We chose to pay because we were growing, saw it as an investment, want to own the rights, and wanted a firm commitment from the contributors.
3. Publish a post clearly outlining what type of contributors you are looking for:
knowledge/expertise in a topic?
they must have their own blog?
topics they should be able to cover
frequency of contribution (weekly, monthly, etc)
minimum length of words
any promotion expectations (highly unlikely)
4. Be specific about what you offer in return:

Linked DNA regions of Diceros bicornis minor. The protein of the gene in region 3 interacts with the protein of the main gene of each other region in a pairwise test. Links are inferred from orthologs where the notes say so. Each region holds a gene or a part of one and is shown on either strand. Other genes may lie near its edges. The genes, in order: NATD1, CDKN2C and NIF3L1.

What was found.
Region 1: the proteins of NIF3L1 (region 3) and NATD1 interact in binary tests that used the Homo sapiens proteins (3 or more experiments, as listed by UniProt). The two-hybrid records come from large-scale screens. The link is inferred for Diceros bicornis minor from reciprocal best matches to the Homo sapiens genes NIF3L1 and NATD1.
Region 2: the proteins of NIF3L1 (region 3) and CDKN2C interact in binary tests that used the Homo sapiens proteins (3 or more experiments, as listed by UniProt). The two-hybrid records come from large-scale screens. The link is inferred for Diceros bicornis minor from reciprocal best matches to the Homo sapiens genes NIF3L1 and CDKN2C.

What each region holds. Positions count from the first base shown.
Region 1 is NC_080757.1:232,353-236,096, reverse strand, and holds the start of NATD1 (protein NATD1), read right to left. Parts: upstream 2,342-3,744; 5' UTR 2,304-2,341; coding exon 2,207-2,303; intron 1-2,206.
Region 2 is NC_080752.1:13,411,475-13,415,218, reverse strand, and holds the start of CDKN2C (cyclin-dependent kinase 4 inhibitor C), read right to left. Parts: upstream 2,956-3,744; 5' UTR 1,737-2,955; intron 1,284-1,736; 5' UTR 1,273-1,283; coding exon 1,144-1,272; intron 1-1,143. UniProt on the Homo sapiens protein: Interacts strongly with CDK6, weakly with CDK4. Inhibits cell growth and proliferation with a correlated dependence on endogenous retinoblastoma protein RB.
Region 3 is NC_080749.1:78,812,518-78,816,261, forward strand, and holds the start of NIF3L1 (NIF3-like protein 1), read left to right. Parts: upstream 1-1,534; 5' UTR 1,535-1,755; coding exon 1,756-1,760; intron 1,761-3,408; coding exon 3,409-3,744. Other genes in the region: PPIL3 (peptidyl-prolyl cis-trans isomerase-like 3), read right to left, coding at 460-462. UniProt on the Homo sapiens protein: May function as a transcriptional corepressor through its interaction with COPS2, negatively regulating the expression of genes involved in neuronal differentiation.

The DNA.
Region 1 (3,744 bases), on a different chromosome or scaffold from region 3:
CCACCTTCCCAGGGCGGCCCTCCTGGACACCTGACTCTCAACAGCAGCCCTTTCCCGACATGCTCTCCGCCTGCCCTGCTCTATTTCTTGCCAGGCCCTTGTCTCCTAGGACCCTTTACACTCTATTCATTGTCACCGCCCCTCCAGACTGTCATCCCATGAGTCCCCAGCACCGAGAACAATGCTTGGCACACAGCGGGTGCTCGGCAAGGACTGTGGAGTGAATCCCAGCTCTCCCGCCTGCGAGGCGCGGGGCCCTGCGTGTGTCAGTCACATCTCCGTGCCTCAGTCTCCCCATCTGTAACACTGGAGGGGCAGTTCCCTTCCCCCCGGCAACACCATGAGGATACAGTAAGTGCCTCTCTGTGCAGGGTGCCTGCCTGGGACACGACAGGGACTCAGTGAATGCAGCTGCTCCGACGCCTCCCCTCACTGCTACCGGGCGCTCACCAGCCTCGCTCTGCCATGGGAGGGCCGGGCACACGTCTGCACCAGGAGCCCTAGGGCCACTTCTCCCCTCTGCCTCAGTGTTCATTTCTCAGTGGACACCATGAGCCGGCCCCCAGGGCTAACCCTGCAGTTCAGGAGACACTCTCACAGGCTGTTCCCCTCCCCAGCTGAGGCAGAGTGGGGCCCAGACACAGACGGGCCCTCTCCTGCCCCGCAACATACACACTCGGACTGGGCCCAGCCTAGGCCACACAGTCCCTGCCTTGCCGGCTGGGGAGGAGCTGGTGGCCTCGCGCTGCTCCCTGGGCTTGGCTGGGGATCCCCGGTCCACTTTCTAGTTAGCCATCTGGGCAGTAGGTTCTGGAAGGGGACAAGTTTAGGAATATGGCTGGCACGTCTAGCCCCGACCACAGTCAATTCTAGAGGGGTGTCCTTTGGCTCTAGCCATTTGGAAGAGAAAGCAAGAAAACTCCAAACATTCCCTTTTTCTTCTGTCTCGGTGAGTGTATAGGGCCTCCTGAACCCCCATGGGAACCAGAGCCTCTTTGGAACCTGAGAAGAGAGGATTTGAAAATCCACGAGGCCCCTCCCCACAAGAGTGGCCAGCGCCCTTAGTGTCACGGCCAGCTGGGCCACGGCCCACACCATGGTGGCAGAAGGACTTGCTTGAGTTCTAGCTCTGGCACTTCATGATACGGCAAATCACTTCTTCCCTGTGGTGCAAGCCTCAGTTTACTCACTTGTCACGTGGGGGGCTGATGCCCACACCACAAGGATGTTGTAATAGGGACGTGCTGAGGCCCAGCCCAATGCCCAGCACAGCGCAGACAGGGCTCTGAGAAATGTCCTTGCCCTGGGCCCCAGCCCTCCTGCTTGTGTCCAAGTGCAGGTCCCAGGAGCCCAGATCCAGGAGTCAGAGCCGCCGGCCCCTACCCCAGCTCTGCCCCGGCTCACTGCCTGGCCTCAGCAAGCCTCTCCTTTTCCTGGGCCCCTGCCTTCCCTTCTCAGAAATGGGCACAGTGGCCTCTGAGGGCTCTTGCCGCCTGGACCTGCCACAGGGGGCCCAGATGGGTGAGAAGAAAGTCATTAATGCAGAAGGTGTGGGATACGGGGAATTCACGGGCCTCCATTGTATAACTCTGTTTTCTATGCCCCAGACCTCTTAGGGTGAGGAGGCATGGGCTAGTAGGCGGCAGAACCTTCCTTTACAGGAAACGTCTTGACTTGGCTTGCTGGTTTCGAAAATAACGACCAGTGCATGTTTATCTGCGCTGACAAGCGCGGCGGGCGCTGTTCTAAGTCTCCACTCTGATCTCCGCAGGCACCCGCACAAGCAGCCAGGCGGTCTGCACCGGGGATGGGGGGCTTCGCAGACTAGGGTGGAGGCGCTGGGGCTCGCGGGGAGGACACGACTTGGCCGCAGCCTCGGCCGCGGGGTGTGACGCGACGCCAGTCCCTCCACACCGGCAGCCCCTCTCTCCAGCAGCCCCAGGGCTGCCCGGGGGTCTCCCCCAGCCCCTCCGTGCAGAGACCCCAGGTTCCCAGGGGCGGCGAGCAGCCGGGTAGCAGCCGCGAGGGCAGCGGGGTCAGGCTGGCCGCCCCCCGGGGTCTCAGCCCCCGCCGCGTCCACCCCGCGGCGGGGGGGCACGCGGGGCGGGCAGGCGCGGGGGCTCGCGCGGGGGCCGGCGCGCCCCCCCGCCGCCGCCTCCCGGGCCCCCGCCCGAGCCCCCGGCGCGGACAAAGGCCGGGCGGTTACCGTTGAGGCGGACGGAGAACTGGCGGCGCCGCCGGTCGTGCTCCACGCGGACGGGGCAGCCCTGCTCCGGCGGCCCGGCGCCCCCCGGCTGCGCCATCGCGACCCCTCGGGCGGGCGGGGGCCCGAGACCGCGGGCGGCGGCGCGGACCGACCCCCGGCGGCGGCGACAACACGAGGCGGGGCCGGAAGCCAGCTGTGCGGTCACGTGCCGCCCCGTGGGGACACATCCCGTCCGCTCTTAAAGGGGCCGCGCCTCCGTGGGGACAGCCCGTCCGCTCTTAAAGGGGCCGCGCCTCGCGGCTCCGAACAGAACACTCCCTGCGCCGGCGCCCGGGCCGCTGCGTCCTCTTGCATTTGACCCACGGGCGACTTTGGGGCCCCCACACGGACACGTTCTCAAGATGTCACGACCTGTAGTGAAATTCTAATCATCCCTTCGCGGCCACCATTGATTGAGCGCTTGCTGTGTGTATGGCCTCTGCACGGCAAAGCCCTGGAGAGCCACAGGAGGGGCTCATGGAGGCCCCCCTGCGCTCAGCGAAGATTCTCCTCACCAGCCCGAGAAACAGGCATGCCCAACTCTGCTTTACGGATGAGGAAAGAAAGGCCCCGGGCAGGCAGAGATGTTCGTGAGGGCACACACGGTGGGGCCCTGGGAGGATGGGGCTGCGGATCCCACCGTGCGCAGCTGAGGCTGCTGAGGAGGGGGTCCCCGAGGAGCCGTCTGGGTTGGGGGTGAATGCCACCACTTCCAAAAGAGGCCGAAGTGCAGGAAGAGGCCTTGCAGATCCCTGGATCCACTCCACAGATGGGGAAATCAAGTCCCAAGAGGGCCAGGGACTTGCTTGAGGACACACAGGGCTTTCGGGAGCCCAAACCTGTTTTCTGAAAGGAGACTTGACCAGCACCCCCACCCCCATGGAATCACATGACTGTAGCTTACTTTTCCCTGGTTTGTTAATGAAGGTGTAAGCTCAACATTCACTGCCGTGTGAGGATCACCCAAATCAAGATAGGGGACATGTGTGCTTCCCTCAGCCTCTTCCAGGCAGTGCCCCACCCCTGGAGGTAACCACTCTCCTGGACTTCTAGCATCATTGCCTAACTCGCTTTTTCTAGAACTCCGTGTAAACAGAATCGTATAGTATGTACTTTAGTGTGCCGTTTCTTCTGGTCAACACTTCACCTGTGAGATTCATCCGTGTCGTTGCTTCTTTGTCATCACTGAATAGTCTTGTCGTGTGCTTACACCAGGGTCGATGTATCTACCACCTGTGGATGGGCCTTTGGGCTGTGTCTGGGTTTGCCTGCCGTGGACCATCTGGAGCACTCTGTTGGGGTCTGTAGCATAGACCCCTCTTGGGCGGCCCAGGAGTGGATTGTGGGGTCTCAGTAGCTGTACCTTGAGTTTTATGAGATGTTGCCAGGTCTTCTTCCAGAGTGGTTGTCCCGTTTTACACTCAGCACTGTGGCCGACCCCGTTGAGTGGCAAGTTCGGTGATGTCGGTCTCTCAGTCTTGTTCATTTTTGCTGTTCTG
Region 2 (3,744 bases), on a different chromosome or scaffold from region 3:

Compensation, promotion or both?
Byline with links to their blog(s)
Bio inclusion on About or Contributors page
Additional opportunities to receive products for review
5. Request a sample post in the topic(s) you are interested in. Set a firm date to receive submissions by and the date you will announce the new contributors. Adds a sense of healthy competition and seriousness to your request. This also weeds out anyone who is not authentically interested in being a contributor.
6. Draft an agreement outlining what your expectations are and what you will commit to. Both parties sign it. I just discovered this nifty tool, EchoSign, to make electronic signatures super easy.
Please let me know if this information was useful to you and if you have any questions I can help you with. The blogosphere is meant for collaboration. If one grows, we all grow.